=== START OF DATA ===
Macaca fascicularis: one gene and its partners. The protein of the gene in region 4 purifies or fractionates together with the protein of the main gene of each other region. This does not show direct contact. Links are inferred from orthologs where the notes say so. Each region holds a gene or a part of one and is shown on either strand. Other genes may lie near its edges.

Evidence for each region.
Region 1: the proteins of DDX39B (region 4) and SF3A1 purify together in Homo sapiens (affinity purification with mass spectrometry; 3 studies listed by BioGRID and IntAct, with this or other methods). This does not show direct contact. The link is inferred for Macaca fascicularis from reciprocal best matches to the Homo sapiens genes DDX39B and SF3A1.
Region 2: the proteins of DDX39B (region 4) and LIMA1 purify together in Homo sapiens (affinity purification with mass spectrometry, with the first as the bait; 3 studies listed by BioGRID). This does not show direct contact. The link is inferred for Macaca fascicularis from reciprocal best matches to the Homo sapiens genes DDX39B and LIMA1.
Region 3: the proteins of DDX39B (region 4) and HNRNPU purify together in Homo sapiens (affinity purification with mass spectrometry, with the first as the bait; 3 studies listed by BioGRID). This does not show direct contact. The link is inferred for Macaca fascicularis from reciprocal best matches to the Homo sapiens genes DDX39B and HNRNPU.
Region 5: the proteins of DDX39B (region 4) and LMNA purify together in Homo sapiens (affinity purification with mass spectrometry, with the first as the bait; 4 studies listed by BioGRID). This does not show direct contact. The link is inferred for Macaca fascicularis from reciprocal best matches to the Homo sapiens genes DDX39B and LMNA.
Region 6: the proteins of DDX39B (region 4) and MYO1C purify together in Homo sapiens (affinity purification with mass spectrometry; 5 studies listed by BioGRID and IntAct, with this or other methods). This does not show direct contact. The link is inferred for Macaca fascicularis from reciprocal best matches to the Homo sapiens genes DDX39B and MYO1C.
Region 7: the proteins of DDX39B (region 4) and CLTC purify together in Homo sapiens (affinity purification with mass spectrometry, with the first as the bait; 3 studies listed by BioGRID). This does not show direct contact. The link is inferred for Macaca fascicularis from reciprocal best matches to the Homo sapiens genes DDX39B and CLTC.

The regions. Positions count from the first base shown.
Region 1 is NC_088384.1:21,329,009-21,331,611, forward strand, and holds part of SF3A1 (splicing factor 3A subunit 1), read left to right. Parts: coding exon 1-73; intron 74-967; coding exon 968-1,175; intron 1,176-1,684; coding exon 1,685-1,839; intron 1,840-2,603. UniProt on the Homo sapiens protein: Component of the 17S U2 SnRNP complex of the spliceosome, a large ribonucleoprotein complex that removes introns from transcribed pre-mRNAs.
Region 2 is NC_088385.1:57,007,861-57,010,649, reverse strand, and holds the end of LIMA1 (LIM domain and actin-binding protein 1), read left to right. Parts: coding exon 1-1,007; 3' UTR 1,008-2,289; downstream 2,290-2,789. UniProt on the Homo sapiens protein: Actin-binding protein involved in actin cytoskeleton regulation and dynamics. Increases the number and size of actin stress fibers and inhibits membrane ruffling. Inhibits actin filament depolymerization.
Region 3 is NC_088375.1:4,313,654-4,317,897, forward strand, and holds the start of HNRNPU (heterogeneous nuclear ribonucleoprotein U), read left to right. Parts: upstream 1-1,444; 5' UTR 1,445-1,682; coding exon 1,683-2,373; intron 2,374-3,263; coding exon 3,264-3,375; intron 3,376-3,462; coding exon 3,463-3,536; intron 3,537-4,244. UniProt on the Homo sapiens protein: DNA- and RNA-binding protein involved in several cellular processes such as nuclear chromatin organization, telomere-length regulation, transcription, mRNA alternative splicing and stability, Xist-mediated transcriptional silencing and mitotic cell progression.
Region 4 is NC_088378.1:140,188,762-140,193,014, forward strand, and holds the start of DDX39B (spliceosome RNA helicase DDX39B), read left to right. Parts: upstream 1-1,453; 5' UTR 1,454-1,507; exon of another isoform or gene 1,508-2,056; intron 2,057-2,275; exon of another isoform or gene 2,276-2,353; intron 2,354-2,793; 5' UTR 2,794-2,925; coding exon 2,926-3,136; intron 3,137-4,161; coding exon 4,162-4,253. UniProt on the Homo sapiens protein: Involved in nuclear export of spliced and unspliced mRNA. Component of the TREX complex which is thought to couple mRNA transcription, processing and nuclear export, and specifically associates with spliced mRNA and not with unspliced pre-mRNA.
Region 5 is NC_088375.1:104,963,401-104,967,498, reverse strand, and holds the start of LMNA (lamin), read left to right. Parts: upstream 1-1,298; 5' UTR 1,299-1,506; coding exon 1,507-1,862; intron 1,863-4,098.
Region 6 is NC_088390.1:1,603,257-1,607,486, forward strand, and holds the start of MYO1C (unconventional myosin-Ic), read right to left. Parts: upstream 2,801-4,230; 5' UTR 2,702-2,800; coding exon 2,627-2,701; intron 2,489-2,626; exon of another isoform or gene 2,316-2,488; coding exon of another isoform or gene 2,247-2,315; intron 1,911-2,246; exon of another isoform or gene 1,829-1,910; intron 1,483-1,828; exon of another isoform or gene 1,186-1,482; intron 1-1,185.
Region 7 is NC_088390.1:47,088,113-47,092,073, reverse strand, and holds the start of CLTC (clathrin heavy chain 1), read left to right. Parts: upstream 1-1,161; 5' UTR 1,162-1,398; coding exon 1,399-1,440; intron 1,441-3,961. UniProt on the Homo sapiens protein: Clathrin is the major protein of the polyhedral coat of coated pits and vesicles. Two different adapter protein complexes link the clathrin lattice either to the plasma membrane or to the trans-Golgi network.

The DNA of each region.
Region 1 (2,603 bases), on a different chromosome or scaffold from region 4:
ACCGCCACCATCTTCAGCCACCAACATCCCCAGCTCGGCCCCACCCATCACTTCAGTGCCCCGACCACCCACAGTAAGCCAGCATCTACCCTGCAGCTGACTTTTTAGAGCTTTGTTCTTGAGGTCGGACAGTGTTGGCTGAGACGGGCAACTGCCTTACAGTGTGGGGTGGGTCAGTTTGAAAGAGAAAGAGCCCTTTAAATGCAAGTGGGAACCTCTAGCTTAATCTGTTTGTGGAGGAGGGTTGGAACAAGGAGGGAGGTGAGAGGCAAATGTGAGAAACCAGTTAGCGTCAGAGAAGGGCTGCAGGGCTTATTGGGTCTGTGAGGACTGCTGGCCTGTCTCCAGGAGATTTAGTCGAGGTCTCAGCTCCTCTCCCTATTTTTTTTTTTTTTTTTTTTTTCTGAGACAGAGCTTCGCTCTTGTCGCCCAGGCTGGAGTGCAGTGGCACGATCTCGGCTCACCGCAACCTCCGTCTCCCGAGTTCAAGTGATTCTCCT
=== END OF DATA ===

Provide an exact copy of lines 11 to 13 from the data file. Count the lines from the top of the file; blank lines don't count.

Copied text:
Region 2 is NC_088385.1:57,007,861-57,010,649, reverse strand, and holds the end of LIMA1 (LIM domain and actin-binding protein 1), read left to right. Parts: coding exon 1-1,007; 3' UTR 1,008-2,289; downstream 2,290-2,789. UniProt on the Homo sapiens protein: Actin-binding protein involved in actin cytoskeleton regulation and dynamics. Increases the number and size of actin stress fibers and inhibits membrane ruffling. Inhibits actin filament depolymerization.
Region 3 is NC_088375.1:4,313,654-4,317,897, forward strand, and holds the start of HNRNPU (heterogeneous nuclear ribonucleoprotein U), read left to right. Parts: upstream 1-1,444; 5' UTR 1,445-1,682; coding exon 1,683-2,373; intron 2,374-3,263; coding exon 3,264-3,375; intron 3,376-3,462; coding exon 3,463-3,536; intron 3,537-4,244. UniProt on the Homo sapiens protein: DNA- and RNA-binding protein involved in several cellular processes such as nuclear chromatin organization, telomere-length regulation, transcription, mRNA alternative splicing and stability, Xist-mediated transcriptional silencing and mitotic cell progression.
Region 4 is NC_088378.1:140,188,762-140,193,014, forward strand, and holds the start of DDX39B (spliceosome RNA helicase DDX39B), read left to right. Parts: upstream 1-1,453; 5' UTR 1,454-1,507; exon of another isoform or gene 1,508-2,056; intron 2,057-2,275; exon of another isoform or gene 2,276-2,353; intron 2,354-2,793; 5' UTR 2,794-2,925; coding exon 2,926-3,136; intron 3,137-4,161; coding exon 4,162-4,253. UniProt on the Homo sapiens protein: Involved in nuclear export of spliced and unspliced mRNA. Component of the TREX complex which is thought to couple mRNA transcription, processing and nuclear export, and specifically associates with spliced mRNA and not with unspliced pre-mRNA.